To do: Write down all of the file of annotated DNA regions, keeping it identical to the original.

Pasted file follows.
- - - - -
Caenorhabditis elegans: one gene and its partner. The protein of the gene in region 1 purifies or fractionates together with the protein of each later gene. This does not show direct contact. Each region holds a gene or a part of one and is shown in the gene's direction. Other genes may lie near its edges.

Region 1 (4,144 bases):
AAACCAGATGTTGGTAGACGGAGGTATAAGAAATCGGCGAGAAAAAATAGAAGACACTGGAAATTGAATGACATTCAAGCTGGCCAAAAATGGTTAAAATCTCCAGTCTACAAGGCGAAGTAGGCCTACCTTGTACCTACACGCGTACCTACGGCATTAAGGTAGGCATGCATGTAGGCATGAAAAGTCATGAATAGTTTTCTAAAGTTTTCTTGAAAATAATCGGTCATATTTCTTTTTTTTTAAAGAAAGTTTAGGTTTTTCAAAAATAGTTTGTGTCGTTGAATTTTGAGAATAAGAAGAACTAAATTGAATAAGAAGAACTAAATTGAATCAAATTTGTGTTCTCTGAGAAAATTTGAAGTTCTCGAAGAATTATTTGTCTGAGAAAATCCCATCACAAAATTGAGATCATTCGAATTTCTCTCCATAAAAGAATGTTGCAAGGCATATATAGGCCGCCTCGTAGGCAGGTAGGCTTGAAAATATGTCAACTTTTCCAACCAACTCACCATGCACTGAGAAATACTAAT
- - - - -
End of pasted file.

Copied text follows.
Caenorhabditis elegans: one gene and its partner. The protein of the gene in region 1 purifies or fractionates together with the protein of each later gene. This does not show direct contact. Each region holds a gene or a part of one and is shown in the gene's direction. Other genes may lie near its edges.

Region 1 (4,144 bases):
AAACCAGATGTTGGTAGACGGAGGTATAAGAAATCGGCGAGAAAAAATAGAAGACACTGGAAATTGAATGACATTCAAGCTGGCCAAAAATGGTTAAAATCTCCAGTCTACAAGGCGAAGTAGGCCTACCTTGTACCTACACGCGTACCTACGGCATTAAGGTAGGCATGCATGTAGGCATGAAAAGTCATGAATAGTTTTCTAAAGTTTTCTTGAAAATAATCGGTCATATTTCTTTTTTTTTAAAGAAAGTTTAGGTTTTTCAAAAATAGTTTGTGTCGTTGAATTTTGAGAATAAGAAGAACTAAATTGAATAAGAAGAACTAAATTGAATCAAATTTGTGTTCTCTGAGAAAATTTGAAGTTCTCGAAGAATTATTTGTCTGAGAAAATCCCATCACAAAATTGAGATCATTCGAATTTCTCTCCATAAAAGAATGTTGCAAGGCATATATAGGCCGCCTCGTAGGCAGGTAGGCTTGAAAATATGTCAACTTTTCCAACCAACTCACCATGCACTGAGAAATACTAAT